Hike also offers integrated apps for users in India such as news, games, coupons, and a carpooling app.
One interesting feature is that Hike lets you ‘hide’ chats using ‘Hidden Mode’. In order to see hidden chats afterwards, Hike requires that users enter a pre-set passcode.
Hike can also delete all hidden chats upon exit, offering extra protection for the security conscious.
Apparently this feature attracts young adults in India to allow them to chat whilst being observed by overbearing parents.
This feature, along with the integrated apps, distinguishes Hike from WhatsApp and has helped it build up its user numbers quickly.
What does Hike mean for marketers?
1. Messaging is going local
Whereas at one time it seemed like one or two players could dominate globally, the messaging app market is now looking like a multi-horse race.
China, Japan, Korea, and now India all have their own chat apps along with the investment dollars necessary to play the long game.
Also, it would not be wise to underestimate how these apps can benefit from patriotic tendencies.
Given the choice of equals, we may find that people are more prone to use apps which originate from and benefit their home countries.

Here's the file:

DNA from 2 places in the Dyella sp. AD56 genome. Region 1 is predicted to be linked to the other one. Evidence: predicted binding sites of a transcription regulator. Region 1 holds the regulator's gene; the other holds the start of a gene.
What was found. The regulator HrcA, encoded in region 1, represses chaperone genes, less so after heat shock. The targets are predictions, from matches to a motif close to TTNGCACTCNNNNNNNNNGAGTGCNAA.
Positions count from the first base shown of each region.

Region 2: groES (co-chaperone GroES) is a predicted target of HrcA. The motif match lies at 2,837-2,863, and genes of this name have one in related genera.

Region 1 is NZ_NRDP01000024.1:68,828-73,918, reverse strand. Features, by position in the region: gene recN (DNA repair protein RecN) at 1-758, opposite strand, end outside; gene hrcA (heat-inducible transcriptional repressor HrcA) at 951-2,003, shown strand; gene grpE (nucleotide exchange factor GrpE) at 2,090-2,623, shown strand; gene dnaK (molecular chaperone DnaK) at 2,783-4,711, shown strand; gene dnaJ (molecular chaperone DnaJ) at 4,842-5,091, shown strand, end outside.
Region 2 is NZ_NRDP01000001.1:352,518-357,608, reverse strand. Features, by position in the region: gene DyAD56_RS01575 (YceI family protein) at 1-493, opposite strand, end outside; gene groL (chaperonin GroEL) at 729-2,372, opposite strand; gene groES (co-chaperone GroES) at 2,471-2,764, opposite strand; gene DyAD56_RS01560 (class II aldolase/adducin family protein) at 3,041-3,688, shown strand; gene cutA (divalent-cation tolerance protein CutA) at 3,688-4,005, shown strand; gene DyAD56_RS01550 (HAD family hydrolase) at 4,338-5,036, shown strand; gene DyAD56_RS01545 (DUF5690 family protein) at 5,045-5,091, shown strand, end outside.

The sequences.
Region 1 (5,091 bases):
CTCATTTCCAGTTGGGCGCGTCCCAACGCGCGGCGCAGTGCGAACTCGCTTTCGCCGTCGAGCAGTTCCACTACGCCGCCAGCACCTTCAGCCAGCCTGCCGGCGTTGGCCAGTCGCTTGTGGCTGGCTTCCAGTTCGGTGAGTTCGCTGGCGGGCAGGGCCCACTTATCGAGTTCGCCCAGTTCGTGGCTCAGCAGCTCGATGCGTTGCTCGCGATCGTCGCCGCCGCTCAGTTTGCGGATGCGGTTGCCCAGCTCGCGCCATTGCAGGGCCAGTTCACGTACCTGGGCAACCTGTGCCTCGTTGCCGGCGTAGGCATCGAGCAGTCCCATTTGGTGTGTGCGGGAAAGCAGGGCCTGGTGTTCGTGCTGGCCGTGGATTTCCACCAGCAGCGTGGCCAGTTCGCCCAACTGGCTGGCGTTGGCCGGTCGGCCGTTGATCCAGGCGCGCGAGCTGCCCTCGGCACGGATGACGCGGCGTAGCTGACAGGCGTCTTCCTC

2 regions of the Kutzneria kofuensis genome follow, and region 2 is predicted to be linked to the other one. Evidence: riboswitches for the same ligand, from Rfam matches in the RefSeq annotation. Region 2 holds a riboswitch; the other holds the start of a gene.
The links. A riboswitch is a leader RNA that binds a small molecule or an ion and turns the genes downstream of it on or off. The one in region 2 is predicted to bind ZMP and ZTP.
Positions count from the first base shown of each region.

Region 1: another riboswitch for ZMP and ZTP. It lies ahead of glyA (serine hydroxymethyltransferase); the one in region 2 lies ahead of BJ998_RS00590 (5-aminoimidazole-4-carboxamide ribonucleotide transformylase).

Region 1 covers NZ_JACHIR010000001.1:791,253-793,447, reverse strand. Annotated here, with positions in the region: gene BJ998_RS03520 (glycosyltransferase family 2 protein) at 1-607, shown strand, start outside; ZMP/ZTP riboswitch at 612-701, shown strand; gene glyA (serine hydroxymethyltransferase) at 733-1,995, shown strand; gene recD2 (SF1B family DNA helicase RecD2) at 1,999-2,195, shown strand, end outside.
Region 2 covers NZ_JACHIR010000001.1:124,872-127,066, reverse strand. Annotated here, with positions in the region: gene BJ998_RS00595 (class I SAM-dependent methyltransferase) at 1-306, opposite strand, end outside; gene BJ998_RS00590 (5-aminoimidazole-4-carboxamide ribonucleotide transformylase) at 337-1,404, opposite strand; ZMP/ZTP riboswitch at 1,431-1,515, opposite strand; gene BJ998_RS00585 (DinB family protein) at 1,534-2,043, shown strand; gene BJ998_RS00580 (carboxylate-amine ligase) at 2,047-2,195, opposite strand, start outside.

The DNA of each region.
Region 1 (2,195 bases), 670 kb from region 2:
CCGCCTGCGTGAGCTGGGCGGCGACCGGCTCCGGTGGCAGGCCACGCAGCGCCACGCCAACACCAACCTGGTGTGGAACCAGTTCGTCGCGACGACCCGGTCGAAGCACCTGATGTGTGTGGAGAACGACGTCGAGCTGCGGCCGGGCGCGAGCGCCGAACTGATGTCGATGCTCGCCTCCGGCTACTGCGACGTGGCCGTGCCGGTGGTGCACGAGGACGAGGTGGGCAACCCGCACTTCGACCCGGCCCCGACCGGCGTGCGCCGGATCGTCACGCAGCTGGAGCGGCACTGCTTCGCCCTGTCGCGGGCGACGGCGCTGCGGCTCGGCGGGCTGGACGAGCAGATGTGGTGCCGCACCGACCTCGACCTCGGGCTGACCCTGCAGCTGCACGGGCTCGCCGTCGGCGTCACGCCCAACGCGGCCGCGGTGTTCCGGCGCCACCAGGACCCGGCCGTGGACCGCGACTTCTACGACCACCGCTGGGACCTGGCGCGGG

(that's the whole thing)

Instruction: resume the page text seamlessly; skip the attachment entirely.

Ultimately, this means that global marketers should become familiar with the functionality, nuances, and reach of these homegrown apps.
2. Messaging apps are not as sticky as once thought
You can argue that Hike offers no new messaging features for consumers (besides that cool Hidden Mode), but that is missing the point.
Sure, people in various countries could use one of Facebook’s apps, but there is clearly a trend favoring these new upstarts.
Additionally, slick apps with lots of features seem to be much easier for local markets to imitate than was previously thought. Even the intricate Snapchat now has local competition in China.
Finally, it seems that the ‘stickiness’ of network effects are not as strong as most suspected.
Apps with critical mass in one demographic in a market can indeed be overtaken by another who can reach the younger demographic.
We have heard this about Snapchat in the West, this may now be true for Hike in India.
3. Marketers now need to know another platform
Just last year, it all seemed so easy. Get up to speed on Google, Facebook, and maybe Twitter and the world was your (marketing) oyster.
Now, things are different. Many markets are now in the process of adopting a new messaging platform and so marketers with a global focus have some catching up to do.
There is no doubt about it. The $175m investment at a $1.4bn valuation has put Hike on the messaging map.
Though the app offers very little in new features, Hike is experiencing massive growth in India and is now a significant part of India’s digital future.
Its founder’s ties to the telecom industry in India is further evidence that Hike is not going away any time soon.
So, for those who are marketing in India or plan to do so in the future, meet your new platform – Hike.